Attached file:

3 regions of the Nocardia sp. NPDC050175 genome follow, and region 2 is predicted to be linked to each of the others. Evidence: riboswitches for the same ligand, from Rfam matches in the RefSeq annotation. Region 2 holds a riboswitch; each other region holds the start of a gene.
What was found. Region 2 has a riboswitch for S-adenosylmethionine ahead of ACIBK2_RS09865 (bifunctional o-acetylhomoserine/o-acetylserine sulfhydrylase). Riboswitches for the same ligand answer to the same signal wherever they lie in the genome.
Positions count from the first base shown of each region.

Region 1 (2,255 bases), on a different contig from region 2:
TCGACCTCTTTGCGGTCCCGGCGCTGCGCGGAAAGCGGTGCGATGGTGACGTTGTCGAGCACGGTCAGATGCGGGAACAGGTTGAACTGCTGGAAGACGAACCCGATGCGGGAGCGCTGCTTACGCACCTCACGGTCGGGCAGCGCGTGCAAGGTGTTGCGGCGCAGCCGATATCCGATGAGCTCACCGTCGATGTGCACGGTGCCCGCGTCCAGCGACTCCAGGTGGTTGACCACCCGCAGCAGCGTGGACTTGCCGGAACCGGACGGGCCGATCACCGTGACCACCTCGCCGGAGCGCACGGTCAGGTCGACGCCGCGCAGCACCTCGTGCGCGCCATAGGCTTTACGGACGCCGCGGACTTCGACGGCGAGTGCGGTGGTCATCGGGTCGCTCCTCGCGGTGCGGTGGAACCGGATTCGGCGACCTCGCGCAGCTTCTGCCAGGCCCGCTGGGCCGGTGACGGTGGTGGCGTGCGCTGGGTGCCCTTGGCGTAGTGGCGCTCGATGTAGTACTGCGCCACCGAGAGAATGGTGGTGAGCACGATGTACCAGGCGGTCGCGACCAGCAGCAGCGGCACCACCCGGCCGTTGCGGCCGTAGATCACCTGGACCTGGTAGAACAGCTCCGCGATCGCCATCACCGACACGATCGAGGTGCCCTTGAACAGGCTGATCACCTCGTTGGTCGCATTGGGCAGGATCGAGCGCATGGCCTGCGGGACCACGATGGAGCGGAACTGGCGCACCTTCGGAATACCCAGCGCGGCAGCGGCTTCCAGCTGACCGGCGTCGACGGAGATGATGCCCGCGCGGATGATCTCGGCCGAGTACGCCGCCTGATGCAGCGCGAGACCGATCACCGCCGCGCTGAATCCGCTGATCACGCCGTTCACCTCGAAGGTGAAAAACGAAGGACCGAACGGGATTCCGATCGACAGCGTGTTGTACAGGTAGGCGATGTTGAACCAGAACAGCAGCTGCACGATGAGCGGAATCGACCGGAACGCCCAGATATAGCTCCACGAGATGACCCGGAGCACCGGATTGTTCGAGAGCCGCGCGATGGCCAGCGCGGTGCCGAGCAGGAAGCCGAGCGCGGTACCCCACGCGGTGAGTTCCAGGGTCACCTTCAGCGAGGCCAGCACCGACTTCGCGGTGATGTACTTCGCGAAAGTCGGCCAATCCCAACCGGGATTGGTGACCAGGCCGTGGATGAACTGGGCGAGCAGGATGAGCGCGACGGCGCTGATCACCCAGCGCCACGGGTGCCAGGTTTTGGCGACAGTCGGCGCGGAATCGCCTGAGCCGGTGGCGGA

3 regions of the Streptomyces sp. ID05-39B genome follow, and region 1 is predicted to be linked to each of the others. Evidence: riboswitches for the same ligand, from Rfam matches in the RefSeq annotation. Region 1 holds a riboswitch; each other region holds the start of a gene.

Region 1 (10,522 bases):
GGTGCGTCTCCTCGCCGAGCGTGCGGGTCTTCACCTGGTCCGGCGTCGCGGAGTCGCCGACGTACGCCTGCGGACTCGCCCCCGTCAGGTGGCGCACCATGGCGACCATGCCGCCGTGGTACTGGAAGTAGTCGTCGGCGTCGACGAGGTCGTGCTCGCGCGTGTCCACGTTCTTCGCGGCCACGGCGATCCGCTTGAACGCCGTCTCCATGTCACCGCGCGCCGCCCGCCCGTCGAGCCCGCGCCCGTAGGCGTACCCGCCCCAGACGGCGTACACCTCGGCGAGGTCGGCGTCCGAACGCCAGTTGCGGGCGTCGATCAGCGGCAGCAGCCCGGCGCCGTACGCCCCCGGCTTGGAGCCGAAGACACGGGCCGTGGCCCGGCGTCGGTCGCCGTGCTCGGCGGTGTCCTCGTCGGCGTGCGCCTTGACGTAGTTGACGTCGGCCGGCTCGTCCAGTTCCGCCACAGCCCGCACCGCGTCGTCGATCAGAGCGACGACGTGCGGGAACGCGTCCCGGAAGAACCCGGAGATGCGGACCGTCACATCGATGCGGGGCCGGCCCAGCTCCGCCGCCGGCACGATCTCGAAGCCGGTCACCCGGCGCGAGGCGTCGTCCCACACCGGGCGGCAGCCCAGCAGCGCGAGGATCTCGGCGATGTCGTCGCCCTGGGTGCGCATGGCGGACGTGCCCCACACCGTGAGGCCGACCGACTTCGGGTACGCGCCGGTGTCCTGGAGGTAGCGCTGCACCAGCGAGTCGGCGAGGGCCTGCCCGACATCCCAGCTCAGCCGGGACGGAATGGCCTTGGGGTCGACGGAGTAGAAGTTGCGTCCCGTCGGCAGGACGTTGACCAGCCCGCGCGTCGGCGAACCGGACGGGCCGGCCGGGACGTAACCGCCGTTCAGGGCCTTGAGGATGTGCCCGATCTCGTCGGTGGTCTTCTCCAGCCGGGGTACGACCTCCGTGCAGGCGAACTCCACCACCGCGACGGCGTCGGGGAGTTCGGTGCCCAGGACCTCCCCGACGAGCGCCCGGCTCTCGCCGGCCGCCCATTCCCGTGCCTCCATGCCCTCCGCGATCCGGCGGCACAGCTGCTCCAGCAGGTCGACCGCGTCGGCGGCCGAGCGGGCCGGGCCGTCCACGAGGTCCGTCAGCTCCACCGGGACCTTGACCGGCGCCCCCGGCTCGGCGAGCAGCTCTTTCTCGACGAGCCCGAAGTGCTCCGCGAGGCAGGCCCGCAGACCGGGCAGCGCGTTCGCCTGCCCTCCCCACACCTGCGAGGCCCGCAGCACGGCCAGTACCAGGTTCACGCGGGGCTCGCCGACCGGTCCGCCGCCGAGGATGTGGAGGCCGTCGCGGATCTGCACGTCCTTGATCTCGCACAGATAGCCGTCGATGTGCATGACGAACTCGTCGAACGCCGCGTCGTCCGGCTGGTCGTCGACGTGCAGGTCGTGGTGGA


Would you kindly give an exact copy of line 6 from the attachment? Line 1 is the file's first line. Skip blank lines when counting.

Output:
3 regions of the Streptomyces sp. ID05-39B genome follow, and region 1 is predicted to be linked to each of the others. Evidence: riboswitches for the same ligand, from Rfam matches in the RefSeq annotation. Region 1 holds a riboswitch; each other region holds the start of a gene.